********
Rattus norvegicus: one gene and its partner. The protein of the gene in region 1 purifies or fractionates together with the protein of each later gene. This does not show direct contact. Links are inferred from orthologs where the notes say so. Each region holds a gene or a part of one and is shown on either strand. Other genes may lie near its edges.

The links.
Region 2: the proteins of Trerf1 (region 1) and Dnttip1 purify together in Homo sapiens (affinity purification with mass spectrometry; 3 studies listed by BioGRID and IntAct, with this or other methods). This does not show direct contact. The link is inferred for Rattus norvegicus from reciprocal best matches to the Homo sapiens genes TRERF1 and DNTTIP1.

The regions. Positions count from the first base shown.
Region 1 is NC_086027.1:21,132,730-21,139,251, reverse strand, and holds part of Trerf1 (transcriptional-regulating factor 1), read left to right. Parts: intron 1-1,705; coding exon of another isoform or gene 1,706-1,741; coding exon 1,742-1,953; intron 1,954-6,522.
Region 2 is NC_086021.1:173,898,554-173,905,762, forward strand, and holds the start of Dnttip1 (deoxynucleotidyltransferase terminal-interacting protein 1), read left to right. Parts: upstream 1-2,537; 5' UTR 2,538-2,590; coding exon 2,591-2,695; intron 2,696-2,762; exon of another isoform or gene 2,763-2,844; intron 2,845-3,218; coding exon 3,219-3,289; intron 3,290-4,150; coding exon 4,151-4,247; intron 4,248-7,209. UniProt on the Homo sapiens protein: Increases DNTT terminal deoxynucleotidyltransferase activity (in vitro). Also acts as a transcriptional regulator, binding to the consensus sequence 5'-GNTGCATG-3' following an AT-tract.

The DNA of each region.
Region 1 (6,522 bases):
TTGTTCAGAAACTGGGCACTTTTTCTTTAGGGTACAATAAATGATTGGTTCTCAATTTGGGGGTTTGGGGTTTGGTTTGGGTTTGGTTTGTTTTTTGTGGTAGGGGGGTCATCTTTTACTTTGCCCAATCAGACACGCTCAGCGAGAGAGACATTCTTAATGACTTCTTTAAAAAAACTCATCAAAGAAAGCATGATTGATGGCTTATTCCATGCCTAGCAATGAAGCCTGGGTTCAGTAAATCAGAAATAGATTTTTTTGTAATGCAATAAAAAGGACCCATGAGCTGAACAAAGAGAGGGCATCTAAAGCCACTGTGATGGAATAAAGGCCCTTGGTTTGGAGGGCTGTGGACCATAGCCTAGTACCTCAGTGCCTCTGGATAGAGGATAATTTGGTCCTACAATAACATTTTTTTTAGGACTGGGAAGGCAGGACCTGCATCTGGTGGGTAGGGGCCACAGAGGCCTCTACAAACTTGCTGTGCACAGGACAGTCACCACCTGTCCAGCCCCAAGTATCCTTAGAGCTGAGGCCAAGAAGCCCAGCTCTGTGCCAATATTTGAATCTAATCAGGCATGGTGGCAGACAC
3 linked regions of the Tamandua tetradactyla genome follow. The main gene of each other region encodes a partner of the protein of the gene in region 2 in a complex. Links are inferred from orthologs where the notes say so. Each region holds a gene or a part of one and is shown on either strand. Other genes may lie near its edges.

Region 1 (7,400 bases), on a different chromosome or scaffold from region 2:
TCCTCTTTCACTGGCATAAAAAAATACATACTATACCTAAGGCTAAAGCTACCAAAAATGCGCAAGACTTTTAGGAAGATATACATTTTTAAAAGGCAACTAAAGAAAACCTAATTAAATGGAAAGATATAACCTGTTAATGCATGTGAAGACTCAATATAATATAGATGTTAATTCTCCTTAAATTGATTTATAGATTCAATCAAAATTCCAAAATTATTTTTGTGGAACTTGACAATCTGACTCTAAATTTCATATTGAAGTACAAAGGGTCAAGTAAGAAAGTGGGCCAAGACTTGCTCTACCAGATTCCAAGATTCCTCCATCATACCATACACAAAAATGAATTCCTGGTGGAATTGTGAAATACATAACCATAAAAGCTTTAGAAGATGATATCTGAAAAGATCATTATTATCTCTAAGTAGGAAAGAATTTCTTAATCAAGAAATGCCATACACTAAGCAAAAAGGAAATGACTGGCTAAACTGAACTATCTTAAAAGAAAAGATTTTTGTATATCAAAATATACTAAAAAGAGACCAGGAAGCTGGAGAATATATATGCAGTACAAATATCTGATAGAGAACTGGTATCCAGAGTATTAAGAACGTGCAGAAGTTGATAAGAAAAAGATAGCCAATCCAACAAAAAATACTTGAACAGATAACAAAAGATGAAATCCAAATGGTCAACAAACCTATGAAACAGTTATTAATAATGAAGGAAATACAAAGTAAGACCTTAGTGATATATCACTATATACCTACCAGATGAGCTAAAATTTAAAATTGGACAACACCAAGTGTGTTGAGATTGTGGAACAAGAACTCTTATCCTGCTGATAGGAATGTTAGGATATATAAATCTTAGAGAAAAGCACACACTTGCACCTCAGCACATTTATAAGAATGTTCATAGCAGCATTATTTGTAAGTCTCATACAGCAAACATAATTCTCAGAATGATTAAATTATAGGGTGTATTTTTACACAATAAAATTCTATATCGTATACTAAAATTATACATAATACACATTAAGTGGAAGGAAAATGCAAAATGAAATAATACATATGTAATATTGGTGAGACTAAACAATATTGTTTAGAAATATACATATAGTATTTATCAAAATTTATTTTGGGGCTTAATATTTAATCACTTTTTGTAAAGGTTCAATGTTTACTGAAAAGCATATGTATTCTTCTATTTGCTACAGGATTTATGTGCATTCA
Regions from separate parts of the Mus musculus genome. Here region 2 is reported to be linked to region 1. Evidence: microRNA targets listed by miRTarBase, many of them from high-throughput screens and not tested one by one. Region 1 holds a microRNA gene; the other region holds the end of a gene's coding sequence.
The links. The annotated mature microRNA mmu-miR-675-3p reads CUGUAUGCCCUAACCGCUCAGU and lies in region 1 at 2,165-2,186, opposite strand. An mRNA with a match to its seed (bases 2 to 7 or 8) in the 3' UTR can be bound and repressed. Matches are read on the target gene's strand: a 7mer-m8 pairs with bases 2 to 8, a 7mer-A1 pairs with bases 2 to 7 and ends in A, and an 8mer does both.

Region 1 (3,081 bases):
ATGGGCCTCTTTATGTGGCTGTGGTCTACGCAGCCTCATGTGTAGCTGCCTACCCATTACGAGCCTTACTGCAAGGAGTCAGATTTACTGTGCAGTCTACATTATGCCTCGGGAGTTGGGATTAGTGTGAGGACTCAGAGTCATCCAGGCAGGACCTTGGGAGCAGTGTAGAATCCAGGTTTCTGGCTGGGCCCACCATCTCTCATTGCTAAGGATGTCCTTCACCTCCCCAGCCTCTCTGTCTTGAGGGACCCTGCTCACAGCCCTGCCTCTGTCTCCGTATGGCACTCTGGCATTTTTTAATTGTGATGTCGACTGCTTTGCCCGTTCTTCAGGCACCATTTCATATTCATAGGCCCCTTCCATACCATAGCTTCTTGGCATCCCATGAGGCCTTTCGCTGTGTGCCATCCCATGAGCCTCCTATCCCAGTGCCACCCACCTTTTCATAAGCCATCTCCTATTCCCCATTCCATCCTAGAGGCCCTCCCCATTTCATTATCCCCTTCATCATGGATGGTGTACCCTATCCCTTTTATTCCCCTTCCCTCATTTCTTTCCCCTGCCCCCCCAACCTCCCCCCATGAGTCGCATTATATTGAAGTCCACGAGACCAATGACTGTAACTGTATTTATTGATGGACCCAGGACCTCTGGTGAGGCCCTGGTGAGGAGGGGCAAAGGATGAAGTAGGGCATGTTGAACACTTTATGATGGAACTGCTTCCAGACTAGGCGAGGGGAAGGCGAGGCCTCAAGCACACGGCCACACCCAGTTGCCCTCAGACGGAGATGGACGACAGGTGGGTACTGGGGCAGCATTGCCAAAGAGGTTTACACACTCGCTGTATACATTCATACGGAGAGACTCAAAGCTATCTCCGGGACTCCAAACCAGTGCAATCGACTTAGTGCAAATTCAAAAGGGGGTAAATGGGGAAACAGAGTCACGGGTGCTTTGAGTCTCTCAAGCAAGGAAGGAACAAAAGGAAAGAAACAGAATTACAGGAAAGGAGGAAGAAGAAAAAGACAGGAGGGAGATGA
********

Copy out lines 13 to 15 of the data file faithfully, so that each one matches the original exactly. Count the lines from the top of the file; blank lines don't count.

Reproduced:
Regions from separate parts of the Mus musculus genome. Here region 2 is reported to be linked to region 1. Evidence: microRNA targets listed by miRTarBase, many of them from high-throughput screens and not tested one by one. Region 1 holds a microRNA gene; the other region holds the end of a gene's coding sequence.
The links. The annotated mature microRNA mmu-miR-675-3p reads CUGUAUGCCCUAACCGCUCAGU and lies in region 1 at 2,165-2,186, opposite strand. An mRNA with a match to its seed (bases 2 to 7 or 8) in the 3' UTR can be bound and repressed. Matches are read on the target gene's strand: a 7mer-m8 pairs with bases 2 to 8, a 7mer-A1 pairs with bases 2 to 7 and ends in A, and an 8mer does both.

Region 1 (3,081 bases):